On the Old Bath Road, looking into Twyford from its western boundary.
|Population||6,618 (2011 Census)|
|OS grid reference|
|Sovereign state||United Kingdom|
|Website||Twyford Parish Council|
Twyford is a large village and civil parish in the English royal county of Berkshire, with a population of about 7,000 people. It is in the Thames Valley at grid reference on the A4 between Reading and Maidenhead, close to Henley-on-Thames and Wokingham.
The village's toponym is Anglo-Saxon in origin, and means double ford. It is a common name in England. Twyford had two fords over two branches of the River Loddon, on the Old Bath Road to the west of the centre.
According to the chronicler Geoffrey Gaimar, after King Æthelred of Wessex and his brother, the future King Alfred the Great, were defeated by the Vikings at the Battle of Reading in 871, they escaped by a ford over the River Loddon at Twyford which was not known to their pursuers.
William Penn, founder of Pennsylvania, who was a well known philanthropist who donated his life savings to Loddon Village Hall, spent the final years of his life in Ruscombe Fields, a property close to Twyford, and is remembered by a residential street named 'Pennfields'.
Twyford was primarily an agricultural settlement until the coming of the railway in 1838 put it on the main line to the west and subsequently made it a junction for the Henley Branch Line. However, its position on the Bath Road had always brought activity which was centred on the King's Arms, an important coaching inn. The opening of a by-pass in 1929 finally ended the east–west flow of main road traffic through the centre, but Twyford is still on a busy north–south route from Wokingham in the south to Henley in the north. The greatest expansion, however, has taken place since the Second World War, particularly in the last 50 years, with the construction of several estates north and south of the village. The population, according to the mid-2014 population estimates, was 5,946, and a commercial, but traditional heart.
Twyford today is largely a commuter settlement for workers travelling to Reading, Maidenhead, Wokingham and, further afield, London. Local commerce and hence employment is limited by its closeness to the major conurbations of Reading and Maidenhead, where there are major shopping facilities. It does, however, have a large Waitrose supermarket, Tesco Express, and other shops, cafes, restaurants and a post office. This makes it the local centre for the northern part of Wokingham district. The village is considered an affluent area where property prices are significantly higher than the national average (probably due to the fact that Twyford provides an easy route to London).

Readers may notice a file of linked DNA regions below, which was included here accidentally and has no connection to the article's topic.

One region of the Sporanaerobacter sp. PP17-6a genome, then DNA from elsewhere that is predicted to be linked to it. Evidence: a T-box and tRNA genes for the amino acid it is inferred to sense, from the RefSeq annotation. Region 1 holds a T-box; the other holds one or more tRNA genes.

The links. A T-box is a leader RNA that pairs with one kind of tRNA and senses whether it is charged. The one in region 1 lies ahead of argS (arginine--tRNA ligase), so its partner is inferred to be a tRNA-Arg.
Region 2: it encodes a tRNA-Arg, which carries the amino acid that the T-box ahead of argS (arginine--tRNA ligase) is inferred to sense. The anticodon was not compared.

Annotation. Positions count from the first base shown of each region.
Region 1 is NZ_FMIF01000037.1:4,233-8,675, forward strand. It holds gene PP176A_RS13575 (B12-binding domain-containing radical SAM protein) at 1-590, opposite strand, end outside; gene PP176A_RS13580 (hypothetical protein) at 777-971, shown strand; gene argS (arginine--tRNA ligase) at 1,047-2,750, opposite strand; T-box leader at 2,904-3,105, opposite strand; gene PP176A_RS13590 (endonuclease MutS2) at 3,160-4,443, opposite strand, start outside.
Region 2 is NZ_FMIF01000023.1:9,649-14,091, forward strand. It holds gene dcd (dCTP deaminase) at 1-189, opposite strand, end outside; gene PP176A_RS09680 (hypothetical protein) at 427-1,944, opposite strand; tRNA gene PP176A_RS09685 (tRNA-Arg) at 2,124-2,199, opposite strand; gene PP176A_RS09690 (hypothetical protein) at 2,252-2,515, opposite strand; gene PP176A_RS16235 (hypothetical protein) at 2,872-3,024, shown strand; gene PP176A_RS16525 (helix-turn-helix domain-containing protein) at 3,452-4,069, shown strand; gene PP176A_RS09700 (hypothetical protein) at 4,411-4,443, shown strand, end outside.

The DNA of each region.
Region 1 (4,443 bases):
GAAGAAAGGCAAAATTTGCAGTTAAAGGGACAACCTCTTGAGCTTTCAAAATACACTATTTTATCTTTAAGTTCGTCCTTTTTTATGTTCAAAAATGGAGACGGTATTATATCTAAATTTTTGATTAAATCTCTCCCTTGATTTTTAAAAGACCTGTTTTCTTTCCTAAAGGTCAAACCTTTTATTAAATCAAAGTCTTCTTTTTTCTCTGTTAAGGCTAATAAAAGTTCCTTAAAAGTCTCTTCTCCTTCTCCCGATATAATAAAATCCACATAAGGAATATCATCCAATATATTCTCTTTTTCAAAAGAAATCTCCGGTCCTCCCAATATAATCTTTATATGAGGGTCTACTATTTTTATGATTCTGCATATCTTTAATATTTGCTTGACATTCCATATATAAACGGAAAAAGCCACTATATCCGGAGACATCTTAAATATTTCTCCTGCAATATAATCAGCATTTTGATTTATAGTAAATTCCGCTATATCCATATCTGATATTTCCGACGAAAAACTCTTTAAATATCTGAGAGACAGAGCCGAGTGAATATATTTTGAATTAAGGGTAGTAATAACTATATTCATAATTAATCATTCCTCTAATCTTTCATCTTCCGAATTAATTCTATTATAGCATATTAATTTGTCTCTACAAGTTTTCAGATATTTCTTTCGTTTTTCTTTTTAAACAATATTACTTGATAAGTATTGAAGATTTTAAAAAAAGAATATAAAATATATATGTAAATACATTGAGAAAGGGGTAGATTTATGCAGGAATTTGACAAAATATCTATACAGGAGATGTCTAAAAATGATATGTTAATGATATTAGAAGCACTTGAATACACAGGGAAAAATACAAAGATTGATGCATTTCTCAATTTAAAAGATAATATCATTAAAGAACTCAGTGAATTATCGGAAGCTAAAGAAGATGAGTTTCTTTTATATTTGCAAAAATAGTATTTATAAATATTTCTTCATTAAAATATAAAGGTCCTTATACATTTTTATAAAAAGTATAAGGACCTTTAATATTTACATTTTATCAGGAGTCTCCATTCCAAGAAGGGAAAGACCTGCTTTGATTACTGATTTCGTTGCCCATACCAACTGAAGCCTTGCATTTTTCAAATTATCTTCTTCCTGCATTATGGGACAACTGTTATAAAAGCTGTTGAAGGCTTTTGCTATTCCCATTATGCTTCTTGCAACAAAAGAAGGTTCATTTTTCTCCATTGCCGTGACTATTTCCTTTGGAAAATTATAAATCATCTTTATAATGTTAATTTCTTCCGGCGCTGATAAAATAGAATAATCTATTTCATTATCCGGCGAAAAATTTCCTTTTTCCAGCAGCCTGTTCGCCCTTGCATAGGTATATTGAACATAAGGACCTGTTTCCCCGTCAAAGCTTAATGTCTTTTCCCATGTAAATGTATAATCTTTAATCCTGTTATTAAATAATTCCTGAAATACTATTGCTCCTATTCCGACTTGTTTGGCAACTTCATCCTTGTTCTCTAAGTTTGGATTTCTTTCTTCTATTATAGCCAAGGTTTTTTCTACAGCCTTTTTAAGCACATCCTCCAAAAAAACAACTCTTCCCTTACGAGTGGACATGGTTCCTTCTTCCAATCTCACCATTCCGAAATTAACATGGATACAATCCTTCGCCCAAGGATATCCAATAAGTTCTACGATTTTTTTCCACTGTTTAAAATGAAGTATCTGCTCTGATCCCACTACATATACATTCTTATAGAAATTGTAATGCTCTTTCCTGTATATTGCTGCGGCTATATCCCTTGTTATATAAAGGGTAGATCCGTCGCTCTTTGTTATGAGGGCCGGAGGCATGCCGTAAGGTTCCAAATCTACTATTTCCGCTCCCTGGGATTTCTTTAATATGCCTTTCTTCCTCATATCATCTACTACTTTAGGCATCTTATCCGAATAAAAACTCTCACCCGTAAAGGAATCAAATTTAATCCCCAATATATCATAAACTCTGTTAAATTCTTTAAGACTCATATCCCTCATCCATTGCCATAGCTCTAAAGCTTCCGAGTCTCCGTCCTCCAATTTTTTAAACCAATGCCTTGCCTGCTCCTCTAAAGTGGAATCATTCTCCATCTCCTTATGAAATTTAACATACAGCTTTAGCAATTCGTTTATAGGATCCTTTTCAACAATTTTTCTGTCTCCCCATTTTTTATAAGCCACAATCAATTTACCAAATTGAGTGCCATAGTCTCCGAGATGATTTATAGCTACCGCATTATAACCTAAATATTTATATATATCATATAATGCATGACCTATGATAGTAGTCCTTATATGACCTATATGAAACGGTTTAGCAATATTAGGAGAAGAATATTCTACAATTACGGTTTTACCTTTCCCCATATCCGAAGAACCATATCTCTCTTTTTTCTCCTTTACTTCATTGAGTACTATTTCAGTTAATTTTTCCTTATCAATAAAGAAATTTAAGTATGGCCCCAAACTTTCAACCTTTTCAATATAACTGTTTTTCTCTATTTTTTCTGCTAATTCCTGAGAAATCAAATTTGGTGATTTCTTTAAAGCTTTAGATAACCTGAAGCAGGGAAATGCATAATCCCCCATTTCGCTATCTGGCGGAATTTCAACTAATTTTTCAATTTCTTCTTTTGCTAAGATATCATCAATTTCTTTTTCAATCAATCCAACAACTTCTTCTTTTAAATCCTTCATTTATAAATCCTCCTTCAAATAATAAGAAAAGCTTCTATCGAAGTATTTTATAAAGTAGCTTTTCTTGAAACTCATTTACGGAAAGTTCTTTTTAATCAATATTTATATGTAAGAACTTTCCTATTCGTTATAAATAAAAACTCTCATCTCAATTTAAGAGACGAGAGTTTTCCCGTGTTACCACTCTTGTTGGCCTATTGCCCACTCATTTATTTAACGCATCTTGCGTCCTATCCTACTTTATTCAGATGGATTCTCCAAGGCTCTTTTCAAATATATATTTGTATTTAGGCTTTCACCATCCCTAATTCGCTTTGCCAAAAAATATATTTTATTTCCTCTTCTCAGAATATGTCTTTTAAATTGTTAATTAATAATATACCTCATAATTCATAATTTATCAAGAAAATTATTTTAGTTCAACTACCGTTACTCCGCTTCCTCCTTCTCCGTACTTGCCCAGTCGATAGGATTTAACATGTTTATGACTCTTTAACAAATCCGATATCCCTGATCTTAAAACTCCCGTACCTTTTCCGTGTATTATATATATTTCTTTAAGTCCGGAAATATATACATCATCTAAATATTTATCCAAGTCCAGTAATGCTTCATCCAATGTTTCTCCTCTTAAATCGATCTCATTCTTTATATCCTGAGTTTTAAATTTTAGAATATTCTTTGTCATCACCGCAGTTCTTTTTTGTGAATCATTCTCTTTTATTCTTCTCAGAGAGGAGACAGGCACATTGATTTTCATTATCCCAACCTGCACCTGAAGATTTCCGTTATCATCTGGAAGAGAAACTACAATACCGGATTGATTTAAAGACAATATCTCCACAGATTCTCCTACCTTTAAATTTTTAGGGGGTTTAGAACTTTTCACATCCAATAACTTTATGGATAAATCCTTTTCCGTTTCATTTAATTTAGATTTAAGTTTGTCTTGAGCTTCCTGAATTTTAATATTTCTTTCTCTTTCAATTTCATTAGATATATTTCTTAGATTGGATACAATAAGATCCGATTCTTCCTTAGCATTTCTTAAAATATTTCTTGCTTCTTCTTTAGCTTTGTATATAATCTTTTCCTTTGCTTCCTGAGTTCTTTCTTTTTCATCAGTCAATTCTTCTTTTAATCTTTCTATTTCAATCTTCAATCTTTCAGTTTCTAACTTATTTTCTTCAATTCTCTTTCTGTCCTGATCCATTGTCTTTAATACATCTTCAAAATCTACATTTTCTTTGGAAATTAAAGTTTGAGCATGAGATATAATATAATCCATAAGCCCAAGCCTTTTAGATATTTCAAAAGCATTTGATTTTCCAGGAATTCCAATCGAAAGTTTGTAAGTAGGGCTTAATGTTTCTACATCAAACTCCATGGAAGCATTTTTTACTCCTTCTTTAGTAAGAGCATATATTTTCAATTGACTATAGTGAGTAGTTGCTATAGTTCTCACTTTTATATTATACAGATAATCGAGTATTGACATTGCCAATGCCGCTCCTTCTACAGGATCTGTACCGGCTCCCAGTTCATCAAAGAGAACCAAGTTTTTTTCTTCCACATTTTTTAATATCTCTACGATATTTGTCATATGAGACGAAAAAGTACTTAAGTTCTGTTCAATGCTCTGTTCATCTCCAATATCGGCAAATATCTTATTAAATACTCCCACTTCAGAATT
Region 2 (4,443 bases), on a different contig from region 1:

The population of Twyford in the 2011 Census was 5,791, and the mid-2014 estimates gave a population of 5,946. Of this, 20.84% were aged 0–15, while 19.96% were aged 65+, leaving a relatively small working age population compared to the rest of Wokingham Borough. There are 2,611 individual dwellings in the ward of Twyford, the majority of which are detached.
In 2011, 72.31% of residents aged 16–74 were in employment, the majority of whom held Managerial, Professional or Technical positions. Only 0.5% were registered as actively seeking employment. The average life expectancy at birth is 80.1 years for males and 84.7 years for females.
Twyford is also home to the global headquarters of the international construction and services company, Interserve, which employs 75,000 people worldwide.
Twyford is also a place of great community spirit and has many annual events. Popular in recent years have been the annual Twyford Beer Festival, and Twyfest, which is a week long festival of different events from live music, school discos, quiz nights and talent shows.
Twyford has its own parish council, and is also in the Borough of Wokingham, and the ceremonial county of Berkshire. Before this it was in Wokingham Rural District and the hundred of Charlton. Until 1895 Twyford was part of the parish of Hurst in the liberty of Broad Hinton. From the 13th century until 1844 Broad Hinton was a detached part of Wiltshire.